Saturday, October 27, 2012
I've often thought of my life as a book. I think this way because I am trained in literature, and I'm not just talking about college. I really feel that my upbringing was a training in storytelling and listening. My parents and grandparents read to me constantly and told me their own stories, and for that I cannot thank them enough.
The first chapter is usually at the beginning of a story. But when I got this gift from Rita the other day, it got me thinking. Maybe the first chapter is not at the beginning of our lives. Maybe it comes later on -- a rebirth of sorts. I had been applying all this pressure on myself for so long because I felt that I was in my 28th chapter, because my book was closer to ending than beginning. But maybe I got it all wrong. Maybe this is the beginning; maybe there's a lot of book left. I feel like there are so many more stories to tell.
Right now I am reading (slowly) Joan Didion's "We Tell Ourselves Stories in Order to Live." It's a compilation of ALL of her essays. I love the title, and I love reading through her life. I had a sad thought many days ago when I wondered if I was telling myself stories in order to get by. Fictions like "I will publish another book" or "I will make it as a writer" or "I will own a home and pay off all my debts." But Rita's gift reminded me ever so gently that there is time. It is one of my sincerest most deepest beliefs that the good Lord would never pull me from this earth too soon.
I love the soldered heart and that "Oxford" is under Chapter 1. It got me thinking about where the story all begins, and subsequently, where we come from. I think a whole new part of my life began when I went to school in England. And I think it began all over again when I started my job in publishing (where I was able to meet Rita and Jenny). And I have started anew now, with this current job, commute, and some other changes I feel are coming on in the near future (which I will post about as they come).
Jenny and I went out for celebratory drinks a week or so ago. The place we went to was Chapter One, in Santa Ana. As Jenny said recently, "Chapter 1. The best place for Manhattans in Santa Ana. And the best part of new stories."She has a point. While some endings are very satisfying and well written, the end of the book is never as good as the beginning. Because if you really love the story, you don't want it to end; you want to start all over.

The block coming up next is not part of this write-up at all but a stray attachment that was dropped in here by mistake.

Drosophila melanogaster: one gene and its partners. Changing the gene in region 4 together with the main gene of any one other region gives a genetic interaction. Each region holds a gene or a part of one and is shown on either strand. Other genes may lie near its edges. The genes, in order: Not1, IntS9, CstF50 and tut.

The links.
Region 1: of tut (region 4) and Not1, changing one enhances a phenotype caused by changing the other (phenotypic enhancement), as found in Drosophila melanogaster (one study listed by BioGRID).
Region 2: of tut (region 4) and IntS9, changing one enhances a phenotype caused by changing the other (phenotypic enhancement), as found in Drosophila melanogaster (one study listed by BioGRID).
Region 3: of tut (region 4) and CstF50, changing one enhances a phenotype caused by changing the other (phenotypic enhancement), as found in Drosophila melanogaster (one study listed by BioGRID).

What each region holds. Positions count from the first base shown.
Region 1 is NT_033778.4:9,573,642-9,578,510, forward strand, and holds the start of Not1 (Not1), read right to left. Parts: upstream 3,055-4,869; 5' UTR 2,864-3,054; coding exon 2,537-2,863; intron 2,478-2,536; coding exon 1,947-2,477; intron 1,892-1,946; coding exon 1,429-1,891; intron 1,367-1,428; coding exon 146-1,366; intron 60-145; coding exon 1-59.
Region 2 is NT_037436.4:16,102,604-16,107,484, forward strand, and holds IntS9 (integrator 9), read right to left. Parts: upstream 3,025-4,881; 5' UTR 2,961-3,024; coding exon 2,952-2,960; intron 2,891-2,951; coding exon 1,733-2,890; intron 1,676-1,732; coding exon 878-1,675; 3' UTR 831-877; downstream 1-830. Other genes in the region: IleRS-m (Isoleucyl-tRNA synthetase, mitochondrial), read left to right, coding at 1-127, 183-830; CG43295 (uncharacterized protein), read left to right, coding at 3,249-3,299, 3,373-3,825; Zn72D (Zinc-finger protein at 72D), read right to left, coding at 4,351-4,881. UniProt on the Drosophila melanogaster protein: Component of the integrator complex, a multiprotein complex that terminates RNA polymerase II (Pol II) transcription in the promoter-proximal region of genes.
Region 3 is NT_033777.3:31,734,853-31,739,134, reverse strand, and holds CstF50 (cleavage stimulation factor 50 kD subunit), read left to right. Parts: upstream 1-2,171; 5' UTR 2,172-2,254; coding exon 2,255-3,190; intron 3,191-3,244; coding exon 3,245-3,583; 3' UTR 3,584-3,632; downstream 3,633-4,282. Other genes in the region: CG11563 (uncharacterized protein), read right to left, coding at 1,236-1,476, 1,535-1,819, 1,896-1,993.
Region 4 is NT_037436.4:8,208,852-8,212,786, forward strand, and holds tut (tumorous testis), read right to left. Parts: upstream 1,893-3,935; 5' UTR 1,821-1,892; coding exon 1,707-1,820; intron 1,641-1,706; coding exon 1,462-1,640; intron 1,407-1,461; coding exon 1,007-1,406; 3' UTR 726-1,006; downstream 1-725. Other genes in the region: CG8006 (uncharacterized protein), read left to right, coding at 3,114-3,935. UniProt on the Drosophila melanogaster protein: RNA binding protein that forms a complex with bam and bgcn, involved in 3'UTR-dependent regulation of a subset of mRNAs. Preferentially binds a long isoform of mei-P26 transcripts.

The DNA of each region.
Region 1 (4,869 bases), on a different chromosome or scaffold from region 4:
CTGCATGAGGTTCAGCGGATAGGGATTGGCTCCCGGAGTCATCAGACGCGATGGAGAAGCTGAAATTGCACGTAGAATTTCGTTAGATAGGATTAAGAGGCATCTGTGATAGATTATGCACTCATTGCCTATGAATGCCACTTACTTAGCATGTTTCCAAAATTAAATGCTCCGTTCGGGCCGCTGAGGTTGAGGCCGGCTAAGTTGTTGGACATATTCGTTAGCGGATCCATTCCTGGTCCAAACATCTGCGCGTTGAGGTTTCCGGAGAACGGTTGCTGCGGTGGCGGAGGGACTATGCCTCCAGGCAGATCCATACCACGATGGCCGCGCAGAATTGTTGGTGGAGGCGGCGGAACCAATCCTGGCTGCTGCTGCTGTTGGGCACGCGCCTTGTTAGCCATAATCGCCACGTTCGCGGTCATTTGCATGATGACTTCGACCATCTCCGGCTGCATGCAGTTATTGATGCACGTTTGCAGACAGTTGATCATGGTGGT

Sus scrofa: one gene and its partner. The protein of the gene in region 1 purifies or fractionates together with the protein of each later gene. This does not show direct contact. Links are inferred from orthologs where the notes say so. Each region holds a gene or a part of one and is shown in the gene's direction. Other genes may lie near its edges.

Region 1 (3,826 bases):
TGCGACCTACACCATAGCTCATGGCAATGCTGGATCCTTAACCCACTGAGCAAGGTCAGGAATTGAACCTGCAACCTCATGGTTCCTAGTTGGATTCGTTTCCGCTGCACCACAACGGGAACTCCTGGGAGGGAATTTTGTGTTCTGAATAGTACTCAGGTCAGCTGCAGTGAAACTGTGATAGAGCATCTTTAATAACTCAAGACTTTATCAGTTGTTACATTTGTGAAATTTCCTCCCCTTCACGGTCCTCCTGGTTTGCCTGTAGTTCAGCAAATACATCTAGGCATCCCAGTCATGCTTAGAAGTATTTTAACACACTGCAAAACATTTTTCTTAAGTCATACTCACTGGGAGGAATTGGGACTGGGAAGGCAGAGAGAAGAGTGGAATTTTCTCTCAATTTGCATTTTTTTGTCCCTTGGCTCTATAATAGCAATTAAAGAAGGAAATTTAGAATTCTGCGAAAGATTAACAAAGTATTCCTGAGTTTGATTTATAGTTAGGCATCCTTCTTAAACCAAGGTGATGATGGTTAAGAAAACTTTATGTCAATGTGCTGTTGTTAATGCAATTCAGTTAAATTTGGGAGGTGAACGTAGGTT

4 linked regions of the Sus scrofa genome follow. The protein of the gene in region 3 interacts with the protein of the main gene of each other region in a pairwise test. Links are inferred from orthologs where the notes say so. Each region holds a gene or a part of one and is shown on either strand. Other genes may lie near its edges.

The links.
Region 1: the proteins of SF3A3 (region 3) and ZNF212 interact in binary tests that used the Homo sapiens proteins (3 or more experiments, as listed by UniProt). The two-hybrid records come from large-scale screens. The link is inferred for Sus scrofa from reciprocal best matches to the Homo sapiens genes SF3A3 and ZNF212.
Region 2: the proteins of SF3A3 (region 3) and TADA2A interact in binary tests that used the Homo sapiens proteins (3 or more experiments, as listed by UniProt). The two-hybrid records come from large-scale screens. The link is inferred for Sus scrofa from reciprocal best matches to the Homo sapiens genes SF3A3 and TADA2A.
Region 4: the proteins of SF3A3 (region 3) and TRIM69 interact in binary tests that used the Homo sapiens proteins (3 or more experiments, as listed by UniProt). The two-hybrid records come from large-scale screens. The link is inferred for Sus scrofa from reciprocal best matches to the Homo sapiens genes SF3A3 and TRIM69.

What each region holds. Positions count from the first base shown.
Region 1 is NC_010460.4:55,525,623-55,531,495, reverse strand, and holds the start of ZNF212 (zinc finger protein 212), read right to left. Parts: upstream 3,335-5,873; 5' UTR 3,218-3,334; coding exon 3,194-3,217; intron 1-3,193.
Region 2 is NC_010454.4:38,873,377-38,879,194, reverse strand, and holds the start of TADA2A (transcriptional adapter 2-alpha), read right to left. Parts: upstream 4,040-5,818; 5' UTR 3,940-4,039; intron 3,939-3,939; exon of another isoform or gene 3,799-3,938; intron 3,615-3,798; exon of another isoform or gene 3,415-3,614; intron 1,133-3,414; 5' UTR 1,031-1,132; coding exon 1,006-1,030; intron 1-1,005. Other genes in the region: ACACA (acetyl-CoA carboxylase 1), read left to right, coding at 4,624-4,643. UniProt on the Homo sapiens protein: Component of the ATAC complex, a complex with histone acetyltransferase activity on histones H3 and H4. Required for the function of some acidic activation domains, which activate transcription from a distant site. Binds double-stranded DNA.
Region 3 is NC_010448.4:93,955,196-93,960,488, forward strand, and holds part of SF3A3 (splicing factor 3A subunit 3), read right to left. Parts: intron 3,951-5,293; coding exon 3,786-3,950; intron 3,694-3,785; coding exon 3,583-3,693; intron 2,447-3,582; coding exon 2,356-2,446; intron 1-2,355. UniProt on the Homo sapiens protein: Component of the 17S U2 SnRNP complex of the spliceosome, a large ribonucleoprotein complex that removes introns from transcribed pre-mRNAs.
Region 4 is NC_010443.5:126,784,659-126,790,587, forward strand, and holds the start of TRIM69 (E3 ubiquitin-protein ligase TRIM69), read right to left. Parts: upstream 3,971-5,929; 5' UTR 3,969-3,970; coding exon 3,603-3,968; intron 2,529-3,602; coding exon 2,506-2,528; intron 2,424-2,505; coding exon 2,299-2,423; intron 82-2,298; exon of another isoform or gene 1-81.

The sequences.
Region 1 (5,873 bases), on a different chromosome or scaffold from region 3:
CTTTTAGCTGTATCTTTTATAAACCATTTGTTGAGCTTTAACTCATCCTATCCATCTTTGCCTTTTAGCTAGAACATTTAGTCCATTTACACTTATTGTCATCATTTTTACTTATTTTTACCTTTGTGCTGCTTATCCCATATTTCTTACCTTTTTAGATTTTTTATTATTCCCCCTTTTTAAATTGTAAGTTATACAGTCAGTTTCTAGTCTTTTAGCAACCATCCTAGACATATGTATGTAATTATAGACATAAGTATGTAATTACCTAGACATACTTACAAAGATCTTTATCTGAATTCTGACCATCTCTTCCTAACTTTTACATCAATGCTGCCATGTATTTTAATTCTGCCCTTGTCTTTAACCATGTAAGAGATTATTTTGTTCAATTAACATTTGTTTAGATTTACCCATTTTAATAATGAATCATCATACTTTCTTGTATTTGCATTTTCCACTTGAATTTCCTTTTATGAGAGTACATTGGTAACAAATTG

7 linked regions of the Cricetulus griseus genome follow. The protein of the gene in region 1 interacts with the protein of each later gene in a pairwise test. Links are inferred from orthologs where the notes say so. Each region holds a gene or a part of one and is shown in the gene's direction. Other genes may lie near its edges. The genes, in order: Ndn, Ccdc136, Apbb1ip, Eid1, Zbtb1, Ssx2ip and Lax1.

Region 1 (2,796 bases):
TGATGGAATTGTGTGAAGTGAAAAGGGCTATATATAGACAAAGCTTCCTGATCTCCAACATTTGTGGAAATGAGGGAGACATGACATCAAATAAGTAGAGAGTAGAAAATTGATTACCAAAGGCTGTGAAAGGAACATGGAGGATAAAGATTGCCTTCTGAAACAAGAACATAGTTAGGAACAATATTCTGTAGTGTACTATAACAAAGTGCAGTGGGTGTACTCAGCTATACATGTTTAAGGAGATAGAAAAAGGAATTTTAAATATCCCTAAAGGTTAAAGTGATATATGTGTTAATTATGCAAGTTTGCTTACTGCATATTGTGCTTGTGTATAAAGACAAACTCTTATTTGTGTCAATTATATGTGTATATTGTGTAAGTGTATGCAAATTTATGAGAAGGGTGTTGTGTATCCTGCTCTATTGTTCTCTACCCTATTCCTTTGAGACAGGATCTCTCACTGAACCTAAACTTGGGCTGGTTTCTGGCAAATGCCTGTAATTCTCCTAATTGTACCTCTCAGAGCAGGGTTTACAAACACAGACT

Looking forward to the next few chapters ...
Tuesday, October 23, 2012
Lidy's home. I insist you check out Lidy's blog, but really nothing can do her home justice. It is just exquisite! And boy did she decorate for fall. I loved every inch of her home. Above are only a few snaps I got, as we got carried away with talking.
Joining us were Jenny, Deb, Tara, and Cheryl. Sharon is the one who brought us all together. This was in fact not a regular lunch date, it was a launch date. We gathered together to really inspire one another when it comes to our stories, experiences, and creativity. We will all be speaking at the next Launch Your Creativity event in April.
To be honest (as I always am here), I wasn't really sure what to speak about at the event since I had just left my job in the crafting industry. I wasn't even sure if I really belonged on this panel anymore. But within minutes of being with these women, I was given a great idea for a speaking topic. And I love it because it will be very me; from the heart and the head; very real.
My lunch friends kept mentioning their affinity for "being real." I thought this was fascinating, because a lot of what happens in publishing is in fact not real. Editors cut words, designers crop photos, stylists arrange. I think a lot of times people say they want something real, but the truth is that they can't take it. And so we all fall back on the pretty, the staged, the polished.
This conversation got me thinking about what "keeping it real" meant to me. And I landed on a very raw conclusion. The reality is that the polish I infuse in all facets of my life is not always my real self. When I am working out or in my pajamas writing I feel my best, but I never look polished doing so. I've said time and time again that I believe in hard work. And hard work is my reality, it is at the core of everything I do. It means staying up late to write this blog post, when in reality I should have fallen asleep half an hour ago. I use lots of concealer to hide those black circles that are really under my eyes daily. It means commuting an hour and a half each way in traffic to get to work at a fabulous magazine. And those nice clothes and designer shoes -- they took me a really long time to earn them and pay for them (in fact, I am still paying for them). So, I hope I have not mislead you with this blog. It is not all pretty instagrams and magazine covers in real life. Oh no. In fact, I usually consider my days to be pretty bland, it's just that I love unearthing those moments that shine, so that is what I try to share with you. I will touch on more of this in my talk come April.